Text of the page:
Security countermeasures, such as surveillance, address threats and if done effectively eliminate them; this is more likely the case when an integrated solution is deployed. In looking at integrated security solutions, there exists an opportunity to move beyond a view of providing countermeasures to threats toward a new perspective of security as a means of delivering critical business value.
Cybersecurity is the unsung linchpin of every company that has grown increasingly dependent upon vulnerable technologies, whether to communicate, to store sensitive data, or to manufacture and deliver its products and services.
When the LA Kings won the Stanley Cup last year in their hometown of Los Angeles and home ice rink, STAPLES Center, Lee Zeidman and David Born celebrated with them. Both men were not only proud that the LA Kings brought home a championship, but they celebrated the fact that during the series, the team, their families, fans and employees were safe and the facility was secure.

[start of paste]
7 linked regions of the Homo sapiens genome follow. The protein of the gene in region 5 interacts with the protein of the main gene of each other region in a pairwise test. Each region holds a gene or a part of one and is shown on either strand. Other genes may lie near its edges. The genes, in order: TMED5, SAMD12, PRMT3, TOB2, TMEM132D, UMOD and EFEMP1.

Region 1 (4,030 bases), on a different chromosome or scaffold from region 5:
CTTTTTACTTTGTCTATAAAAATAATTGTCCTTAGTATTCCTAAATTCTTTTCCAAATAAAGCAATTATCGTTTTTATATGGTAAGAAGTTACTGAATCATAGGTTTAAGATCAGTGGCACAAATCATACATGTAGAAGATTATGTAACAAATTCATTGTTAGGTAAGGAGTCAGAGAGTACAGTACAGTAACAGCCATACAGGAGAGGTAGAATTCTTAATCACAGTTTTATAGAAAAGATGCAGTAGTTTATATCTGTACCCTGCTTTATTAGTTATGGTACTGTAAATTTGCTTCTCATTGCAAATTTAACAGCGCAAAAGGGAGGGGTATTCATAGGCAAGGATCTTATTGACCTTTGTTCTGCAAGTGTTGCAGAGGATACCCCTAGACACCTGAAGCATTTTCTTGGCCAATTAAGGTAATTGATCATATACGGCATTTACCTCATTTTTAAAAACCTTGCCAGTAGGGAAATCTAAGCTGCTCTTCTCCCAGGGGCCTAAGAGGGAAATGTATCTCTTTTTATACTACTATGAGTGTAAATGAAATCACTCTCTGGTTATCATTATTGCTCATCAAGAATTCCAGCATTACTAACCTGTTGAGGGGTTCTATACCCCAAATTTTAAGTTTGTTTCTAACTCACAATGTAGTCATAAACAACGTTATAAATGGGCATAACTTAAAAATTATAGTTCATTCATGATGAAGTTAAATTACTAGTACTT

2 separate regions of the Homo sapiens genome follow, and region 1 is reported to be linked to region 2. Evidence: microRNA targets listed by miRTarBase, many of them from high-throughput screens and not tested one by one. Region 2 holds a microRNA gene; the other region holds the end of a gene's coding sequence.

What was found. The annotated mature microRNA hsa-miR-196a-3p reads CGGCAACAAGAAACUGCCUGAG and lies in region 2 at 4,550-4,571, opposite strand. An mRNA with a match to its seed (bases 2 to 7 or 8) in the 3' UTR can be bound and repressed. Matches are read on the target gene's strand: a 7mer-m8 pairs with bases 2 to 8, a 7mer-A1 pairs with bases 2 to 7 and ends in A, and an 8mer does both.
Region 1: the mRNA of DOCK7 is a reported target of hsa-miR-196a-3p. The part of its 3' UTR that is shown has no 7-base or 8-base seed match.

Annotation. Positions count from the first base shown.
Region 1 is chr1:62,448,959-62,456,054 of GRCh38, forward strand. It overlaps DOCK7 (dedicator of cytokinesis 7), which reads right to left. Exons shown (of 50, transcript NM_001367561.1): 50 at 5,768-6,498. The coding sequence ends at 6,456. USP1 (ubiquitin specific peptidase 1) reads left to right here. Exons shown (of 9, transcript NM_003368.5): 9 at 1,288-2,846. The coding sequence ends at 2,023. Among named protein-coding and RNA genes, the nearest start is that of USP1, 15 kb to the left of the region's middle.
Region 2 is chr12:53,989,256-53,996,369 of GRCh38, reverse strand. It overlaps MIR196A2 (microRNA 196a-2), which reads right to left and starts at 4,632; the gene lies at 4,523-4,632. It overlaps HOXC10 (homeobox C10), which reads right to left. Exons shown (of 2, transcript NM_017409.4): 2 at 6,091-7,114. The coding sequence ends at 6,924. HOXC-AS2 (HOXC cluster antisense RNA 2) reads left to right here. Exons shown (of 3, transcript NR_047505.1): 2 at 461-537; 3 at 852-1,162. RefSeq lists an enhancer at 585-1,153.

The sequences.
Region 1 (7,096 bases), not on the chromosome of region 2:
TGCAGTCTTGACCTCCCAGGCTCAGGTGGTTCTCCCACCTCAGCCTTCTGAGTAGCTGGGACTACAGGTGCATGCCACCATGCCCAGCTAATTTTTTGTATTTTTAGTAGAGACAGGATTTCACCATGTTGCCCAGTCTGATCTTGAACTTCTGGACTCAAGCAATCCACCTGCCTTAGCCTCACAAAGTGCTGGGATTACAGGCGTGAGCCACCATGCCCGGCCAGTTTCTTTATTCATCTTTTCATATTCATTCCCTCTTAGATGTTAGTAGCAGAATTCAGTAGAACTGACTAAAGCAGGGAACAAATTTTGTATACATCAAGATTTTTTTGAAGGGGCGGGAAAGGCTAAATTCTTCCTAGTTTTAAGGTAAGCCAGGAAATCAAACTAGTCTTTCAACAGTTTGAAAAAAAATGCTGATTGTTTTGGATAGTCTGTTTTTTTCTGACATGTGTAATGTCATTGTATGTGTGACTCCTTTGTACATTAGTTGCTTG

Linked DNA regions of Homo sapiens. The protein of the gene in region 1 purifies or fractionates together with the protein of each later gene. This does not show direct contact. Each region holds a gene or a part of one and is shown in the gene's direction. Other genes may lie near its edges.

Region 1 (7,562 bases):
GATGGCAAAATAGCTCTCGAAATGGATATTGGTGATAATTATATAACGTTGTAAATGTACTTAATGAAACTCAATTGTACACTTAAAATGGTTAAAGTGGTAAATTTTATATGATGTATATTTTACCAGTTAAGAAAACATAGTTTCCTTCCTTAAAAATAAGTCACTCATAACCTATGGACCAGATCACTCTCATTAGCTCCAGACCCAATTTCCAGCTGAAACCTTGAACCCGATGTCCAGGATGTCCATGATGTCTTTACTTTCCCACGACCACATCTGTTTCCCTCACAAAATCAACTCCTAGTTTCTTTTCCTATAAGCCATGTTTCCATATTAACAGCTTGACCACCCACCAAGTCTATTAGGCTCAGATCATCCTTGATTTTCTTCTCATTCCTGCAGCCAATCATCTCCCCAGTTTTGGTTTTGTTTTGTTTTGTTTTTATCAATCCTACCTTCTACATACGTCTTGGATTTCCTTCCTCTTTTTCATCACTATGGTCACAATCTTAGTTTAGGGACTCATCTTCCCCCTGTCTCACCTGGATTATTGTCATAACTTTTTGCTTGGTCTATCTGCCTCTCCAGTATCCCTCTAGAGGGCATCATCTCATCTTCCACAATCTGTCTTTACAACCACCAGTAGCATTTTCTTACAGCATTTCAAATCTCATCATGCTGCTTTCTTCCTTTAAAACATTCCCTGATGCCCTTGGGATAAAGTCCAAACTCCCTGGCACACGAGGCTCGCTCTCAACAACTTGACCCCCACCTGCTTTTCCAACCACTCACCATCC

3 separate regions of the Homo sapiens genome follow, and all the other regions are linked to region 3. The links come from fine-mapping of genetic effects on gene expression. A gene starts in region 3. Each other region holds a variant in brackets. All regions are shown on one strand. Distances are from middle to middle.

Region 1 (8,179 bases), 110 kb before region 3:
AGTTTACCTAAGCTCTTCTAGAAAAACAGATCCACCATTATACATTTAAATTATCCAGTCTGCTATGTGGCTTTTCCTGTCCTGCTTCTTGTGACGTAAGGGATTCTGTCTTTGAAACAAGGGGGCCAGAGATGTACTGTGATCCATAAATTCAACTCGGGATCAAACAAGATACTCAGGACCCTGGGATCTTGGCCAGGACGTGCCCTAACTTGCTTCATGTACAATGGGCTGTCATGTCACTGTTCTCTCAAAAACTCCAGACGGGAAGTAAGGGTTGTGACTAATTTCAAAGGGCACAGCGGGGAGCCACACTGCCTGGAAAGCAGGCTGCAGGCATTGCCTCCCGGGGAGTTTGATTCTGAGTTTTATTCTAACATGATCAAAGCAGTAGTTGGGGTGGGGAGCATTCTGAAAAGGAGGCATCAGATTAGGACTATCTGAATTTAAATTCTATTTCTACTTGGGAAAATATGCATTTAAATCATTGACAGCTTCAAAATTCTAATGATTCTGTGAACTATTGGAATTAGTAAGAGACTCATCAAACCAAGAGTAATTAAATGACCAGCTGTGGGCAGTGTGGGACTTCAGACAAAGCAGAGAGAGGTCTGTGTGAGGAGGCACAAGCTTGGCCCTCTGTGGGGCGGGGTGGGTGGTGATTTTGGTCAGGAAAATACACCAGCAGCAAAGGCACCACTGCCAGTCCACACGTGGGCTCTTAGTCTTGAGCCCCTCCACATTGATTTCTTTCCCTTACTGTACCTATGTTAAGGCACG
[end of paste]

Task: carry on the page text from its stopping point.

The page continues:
How does John Imhoff, director, Office of Firm Security for Ernst & Young, sell his security ideas to the C suite? “By communicating security’s value…and establishing a routine that creates the expectation of essential information on a regular basis.”
For the next generation of enterprise security leaders, is there a clear path forward to success? Enterprise security leaders discuss mentorships, education, certifications and the skills new CSOs and CISOs will need to succeed in their evolving roles and bring value to the business. But the problem is: with existing security leadership roles varying so widely, is the development of a uniform skill set even possible?